So I decided that the section below is more vulgar and more agressive sounding than I wish it was–but he made a great point there about excuses. I’ve done this before: “Well i was born this way” or “I’m just like my dad” or “I only do that when other people yell at me”..
I just think it’s a good point about justifying sin–and that it’s one thing to say “I’m not perfect” (but I would be more perfect if God made me with a different personality or with different people in my life) and another thing to say, “I’m a horrible sinner that needs grace!”
If you can handle his angry, short sounding rhetoric, read on–it’s not bad.
Whole thing available here: http://www.marshillchurch.org/media/rebels-guide-to-joy/the-rebels-guide-to-joy-in-exhaustion (Mark Driscoll).
(beginning – better than the end. Gets super long and is all about Scotland):
When confronted with sin, do you listen or do you defend yourself? When you have sin, do you repent and apologize to people and God, or do you shift the blame? Do you blame it on someone else? “Well I cussed you out because you made me cuss you out. It’s kind of your fault.”
“Really? I took your lips and made naughty words? That’s on me? I did that?”
Or we make excuses. “Well you know, my dad hit me as a kid, so you know, I get to hit people. It’s just it’s a thing – it’s a thing we made up. You know what? Growing up, my parents didn’t love me so I get to be a jerk for the rest of my life. I’m a victim so I get to victimize others.” Or we blame it on our personality. “I took a test and I’m in this very small minority of obsessive people who are violent and Godless and can’t find their pants and violate commandments. That’s my personality, so I’m a victim to my genetics. I had a grandpa like that too.”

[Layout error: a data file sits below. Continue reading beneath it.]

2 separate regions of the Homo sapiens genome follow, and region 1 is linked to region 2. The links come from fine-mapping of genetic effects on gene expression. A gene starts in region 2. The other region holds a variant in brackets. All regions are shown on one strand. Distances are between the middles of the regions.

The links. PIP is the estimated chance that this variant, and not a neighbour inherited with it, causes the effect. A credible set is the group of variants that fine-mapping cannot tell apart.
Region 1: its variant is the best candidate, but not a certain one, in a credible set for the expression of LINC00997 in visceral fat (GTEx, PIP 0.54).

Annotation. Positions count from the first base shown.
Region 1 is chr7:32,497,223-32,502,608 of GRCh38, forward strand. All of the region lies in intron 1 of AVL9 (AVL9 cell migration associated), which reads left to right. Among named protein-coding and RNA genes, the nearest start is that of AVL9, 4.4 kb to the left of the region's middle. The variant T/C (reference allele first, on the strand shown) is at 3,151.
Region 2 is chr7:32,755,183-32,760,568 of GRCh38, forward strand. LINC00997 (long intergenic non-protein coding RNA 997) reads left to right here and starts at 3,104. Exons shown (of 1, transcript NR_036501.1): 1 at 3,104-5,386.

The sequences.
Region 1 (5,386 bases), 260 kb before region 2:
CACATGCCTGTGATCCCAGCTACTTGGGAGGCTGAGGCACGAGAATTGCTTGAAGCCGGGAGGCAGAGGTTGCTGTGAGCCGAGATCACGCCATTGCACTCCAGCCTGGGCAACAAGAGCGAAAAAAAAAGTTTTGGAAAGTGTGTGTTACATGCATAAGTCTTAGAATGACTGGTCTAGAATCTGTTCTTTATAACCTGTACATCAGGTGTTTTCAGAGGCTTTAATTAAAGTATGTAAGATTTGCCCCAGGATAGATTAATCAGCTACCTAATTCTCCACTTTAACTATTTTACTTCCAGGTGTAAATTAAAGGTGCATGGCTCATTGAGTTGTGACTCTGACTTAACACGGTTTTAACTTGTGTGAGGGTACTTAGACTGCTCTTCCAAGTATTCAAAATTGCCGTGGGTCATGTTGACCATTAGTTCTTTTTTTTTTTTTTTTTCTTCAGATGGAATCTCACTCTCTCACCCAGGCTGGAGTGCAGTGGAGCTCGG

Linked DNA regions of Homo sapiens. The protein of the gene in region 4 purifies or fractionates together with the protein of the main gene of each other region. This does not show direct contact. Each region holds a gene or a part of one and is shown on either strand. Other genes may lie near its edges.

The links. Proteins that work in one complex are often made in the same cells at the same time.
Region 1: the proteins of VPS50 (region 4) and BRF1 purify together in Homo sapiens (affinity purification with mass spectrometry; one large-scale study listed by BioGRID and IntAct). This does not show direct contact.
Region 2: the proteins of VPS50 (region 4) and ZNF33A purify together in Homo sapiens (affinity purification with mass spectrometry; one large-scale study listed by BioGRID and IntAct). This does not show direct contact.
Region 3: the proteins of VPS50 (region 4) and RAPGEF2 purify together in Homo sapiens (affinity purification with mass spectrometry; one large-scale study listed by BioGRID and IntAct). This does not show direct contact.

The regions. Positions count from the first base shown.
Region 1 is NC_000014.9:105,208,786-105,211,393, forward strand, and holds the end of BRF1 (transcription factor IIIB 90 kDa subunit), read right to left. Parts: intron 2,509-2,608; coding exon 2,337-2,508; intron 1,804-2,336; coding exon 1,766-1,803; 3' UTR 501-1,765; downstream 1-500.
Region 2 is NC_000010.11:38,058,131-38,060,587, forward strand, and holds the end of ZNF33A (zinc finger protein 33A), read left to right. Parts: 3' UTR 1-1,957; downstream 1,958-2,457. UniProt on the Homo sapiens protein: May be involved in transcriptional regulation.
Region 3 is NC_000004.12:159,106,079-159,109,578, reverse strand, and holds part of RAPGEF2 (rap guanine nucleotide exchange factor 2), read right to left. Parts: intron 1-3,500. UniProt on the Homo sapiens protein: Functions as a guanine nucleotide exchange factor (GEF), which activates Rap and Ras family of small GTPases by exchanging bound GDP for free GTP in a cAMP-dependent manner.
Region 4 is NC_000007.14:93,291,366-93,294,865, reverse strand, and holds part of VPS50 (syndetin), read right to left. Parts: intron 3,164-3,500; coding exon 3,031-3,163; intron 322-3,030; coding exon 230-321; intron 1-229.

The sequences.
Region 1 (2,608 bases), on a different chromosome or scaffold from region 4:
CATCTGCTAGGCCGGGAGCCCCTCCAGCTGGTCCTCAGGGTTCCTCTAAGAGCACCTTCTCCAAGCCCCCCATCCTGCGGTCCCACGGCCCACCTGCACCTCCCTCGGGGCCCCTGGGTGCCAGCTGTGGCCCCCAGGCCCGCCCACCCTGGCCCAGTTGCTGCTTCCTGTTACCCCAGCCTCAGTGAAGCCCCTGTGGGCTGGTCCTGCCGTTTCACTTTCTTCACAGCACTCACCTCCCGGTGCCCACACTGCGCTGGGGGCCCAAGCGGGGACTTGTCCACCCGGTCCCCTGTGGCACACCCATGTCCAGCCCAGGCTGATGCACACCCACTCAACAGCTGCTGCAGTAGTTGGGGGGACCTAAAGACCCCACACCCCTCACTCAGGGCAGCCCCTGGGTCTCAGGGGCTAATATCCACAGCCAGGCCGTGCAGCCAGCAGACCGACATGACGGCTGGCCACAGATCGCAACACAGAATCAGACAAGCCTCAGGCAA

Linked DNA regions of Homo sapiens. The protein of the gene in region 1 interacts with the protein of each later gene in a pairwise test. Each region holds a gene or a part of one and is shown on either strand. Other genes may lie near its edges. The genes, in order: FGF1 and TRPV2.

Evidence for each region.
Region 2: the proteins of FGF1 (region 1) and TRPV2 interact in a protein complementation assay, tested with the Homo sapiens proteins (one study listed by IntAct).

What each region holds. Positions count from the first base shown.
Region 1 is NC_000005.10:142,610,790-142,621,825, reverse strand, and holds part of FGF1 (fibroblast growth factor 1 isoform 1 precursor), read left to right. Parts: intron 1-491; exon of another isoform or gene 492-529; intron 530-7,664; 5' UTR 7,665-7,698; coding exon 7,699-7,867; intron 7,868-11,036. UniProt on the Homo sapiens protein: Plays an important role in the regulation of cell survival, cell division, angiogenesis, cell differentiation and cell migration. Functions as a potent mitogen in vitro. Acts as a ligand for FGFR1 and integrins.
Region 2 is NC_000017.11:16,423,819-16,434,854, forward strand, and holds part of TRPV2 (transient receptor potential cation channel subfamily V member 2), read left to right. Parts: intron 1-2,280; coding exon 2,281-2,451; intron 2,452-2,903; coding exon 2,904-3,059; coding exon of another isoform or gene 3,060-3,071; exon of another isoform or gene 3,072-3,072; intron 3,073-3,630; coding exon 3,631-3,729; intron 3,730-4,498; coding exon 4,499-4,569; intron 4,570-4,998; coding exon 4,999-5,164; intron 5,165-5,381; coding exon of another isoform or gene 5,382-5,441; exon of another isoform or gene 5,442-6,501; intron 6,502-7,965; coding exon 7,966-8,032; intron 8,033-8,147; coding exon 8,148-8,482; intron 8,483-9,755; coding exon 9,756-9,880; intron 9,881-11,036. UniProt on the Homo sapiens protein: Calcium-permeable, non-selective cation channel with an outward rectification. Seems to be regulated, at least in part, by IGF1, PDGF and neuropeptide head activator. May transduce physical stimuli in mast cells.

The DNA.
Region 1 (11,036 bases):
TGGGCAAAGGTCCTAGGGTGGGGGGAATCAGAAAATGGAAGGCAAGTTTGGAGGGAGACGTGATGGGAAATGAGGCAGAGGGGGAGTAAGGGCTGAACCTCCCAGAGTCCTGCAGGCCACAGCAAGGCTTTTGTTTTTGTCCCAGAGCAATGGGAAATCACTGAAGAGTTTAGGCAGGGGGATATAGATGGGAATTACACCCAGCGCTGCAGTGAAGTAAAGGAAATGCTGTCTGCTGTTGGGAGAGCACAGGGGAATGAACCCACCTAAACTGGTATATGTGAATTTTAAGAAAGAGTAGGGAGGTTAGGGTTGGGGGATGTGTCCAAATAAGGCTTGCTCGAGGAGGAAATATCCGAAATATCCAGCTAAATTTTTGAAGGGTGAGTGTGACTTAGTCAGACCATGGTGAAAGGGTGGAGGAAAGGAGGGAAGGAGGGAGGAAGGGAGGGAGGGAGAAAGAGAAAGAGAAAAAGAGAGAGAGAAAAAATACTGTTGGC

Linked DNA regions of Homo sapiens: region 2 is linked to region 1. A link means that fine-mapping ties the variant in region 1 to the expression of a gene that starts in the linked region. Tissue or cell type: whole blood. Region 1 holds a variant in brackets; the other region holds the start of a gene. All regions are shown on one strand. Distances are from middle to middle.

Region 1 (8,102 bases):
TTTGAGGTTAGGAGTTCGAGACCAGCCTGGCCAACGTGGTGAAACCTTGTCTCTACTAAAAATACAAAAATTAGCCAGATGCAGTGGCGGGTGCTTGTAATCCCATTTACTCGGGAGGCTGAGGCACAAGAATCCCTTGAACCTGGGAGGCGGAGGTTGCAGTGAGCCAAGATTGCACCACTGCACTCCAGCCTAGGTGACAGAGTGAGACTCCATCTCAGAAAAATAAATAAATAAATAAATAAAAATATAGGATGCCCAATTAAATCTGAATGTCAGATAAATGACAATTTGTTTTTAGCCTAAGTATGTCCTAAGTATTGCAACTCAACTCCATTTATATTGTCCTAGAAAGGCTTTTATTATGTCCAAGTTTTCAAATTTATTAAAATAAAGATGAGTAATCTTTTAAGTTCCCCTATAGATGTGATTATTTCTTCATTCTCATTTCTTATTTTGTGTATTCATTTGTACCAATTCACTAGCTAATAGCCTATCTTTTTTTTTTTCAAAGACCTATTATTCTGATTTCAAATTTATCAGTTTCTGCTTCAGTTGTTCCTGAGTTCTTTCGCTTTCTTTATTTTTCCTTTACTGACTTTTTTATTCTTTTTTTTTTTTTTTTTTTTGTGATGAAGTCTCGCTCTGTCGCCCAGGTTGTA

And what we can do, we can have genetic excuses. We can have cultural excuses. We can have blame shifting. We can have others that we blame for that which is our own responsibility. We could say things like, “I know it was wrong, but it’s not as bad as what you did to me that one time. Let’s not talk about you and shift the subject off of me.” Sinners have all of these diversionary tactics. Maturity is to not act as if you were perfect. Maturity is to say, “Okay, I’ve sinned. You’re right. I repent. I apologize. I will change. I appreciate you bringing that to my attention. You know what? No one’s ever had the courage to confront me like that. I appreciate that because I think you really do care.”
None of us would say, “I’m perfect,” but many of us act as if we were. And when confronted, we’re hard hearted, stiff necked, rebellious, foolish, proud, obstinate, disobedient, self-righteous, blame shifting, justifying. That’s how we respond. And what Paul is saying, “I’m mature.” What he’s saying is, “You can teach me something. I’ll learn. You can rebuke me of something, and if it’s true, I’ll repent. You can point out a flaw in my life and I’ll work on it.” And he said, “I would encourage everyone to imitate my example because maturity is humility that wants to be like Jesus and doesn’t think that one already is.” Does that make sense?
So he says there are two keys to becoming mature – forgetting what lies behind and then pressing forward. Now let me say that this verse in Philippians 3 is widely misunderstood, misapplied, by Christians.